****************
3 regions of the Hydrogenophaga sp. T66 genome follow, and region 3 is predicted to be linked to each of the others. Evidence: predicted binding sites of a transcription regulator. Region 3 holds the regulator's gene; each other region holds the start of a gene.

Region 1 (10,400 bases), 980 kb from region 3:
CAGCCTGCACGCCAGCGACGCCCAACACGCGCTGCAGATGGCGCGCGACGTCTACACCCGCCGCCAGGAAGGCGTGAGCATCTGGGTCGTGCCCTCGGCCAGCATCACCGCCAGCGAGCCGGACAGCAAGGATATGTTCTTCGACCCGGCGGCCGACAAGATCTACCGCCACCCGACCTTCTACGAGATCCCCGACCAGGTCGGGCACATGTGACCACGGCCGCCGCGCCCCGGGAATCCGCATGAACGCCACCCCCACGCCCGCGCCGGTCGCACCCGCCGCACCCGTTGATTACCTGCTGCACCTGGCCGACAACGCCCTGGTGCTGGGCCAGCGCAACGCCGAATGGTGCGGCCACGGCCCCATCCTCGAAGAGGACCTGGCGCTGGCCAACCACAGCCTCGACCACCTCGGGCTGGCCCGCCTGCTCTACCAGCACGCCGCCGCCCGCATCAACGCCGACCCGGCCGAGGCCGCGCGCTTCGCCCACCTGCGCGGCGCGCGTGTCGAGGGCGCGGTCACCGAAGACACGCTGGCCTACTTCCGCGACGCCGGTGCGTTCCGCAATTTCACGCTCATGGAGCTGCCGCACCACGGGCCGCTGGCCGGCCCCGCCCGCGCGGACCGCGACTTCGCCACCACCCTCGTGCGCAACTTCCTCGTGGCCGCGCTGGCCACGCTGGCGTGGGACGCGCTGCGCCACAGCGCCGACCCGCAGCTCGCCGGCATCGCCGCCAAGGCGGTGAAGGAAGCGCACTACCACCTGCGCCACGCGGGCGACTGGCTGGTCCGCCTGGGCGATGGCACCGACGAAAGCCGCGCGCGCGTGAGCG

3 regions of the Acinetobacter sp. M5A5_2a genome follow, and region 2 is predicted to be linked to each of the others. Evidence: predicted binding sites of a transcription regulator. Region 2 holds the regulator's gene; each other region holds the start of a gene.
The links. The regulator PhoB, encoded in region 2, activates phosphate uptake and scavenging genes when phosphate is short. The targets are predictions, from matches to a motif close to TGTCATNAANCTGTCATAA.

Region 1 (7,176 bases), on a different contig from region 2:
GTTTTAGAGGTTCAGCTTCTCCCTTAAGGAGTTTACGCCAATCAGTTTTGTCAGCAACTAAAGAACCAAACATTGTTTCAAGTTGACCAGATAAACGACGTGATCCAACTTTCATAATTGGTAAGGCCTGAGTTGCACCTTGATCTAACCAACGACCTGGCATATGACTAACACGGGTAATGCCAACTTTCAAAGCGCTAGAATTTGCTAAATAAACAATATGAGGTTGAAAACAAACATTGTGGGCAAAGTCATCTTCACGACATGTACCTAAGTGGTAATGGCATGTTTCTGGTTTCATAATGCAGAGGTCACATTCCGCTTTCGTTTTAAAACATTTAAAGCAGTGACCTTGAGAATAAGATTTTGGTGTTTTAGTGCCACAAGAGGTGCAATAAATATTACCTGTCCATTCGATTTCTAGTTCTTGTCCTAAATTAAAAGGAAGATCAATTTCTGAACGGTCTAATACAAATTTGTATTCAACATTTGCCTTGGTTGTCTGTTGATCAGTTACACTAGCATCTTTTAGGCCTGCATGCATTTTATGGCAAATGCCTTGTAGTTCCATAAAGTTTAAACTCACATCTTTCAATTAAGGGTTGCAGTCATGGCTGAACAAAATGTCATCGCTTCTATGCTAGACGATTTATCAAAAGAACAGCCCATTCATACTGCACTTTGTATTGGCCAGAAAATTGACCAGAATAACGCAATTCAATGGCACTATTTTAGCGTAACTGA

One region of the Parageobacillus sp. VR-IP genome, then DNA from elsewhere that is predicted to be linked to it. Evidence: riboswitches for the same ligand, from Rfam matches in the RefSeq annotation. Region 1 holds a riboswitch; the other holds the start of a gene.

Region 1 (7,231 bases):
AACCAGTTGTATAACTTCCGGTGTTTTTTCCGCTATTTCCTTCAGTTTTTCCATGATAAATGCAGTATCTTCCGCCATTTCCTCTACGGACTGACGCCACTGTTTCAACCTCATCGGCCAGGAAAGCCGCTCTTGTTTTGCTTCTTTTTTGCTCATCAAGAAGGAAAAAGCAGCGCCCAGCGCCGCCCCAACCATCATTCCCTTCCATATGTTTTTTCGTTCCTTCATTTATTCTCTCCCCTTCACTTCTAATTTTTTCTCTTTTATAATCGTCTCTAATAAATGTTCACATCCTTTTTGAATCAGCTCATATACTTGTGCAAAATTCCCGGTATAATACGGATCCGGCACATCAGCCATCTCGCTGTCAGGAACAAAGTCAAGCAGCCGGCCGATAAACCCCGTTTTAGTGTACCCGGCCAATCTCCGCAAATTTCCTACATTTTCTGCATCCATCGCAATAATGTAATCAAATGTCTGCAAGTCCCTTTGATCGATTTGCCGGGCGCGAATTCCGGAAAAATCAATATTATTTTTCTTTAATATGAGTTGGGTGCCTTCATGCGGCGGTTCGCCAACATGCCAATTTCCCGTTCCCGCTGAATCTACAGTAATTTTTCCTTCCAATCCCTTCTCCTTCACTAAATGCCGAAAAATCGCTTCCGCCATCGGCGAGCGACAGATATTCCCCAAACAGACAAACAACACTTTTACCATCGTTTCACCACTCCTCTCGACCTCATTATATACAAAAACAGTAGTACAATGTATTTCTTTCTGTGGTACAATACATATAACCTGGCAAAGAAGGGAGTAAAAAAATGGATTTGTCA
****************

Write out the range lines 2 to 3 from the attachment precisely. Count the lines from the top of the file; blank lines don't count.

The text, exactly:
Region 1 (10,400 bases), 980 kb from region 3:
CAGCCTGCACGCCAGCGACGCCCAACACGCGCTGCAGATGGCGCGCGACGTCTACACCCGCCGCCAGGAAGGCGTGAGCATCTGGGTCGTGCCCTCGGCCAGCATCACCGCCAGCGAGCCGGACAGCAAGGATATGTTCTTCGACCCGGCGGCCGACAAGATCTACCGCCACCCGACCTTCTACGAGATCCCCGACCAGGTCGGGCACATGTGACCACGGCCGCCGCGCCCCGGGAATCCGCATGAACGCCACCCCCACGCCCGCGCCGGTCGCACCCGCCGCACCCGTTGATTACCTGCTGCACCTGGCCGACAACGCCCTGGTGCTGGGCCAGCGCAACGCCGAATGGTGCGGCCACGGCCCCATCCTCGAAGAGGACCTGGCGCTGGCCAACCACAGCCTCGACCACCTCGGGCTGGCCCGCCTGCTCTACCAGCACGCCGCCGCCCGCATCAACGCCGACCCGGCCGAGGCCGCGCGCTTCGCCCACCTGCGCGGCGCGCGTGTCGAGGGCGCGGTCACCGAAGACACGCTGGCCTACTTCCGCGACGCCGGTGCGTTCCGCAATTTCACGCTCATGGAGCTGCCGCACCACGGGCCGCTGGCCGGCCCCGCCCGCGCGGACCGCGACTTCGCCACCACCCTCGTGCGCAACTTCCTCGTGGCCGCGCTGGCCACGCTGGCGTGGGACGCGCTGCGCCACAGCGCCGACCCGCAGCTCGCCGGCATCGCCGCCAAGGCGGTGAAGGAAGCGCACTACCACCTGCGCCACGCGGGCGACTGGCTGGTCCGCCTGGGCGATGGCACCGACGAAAGCCGCGCGCGCGTGAGCG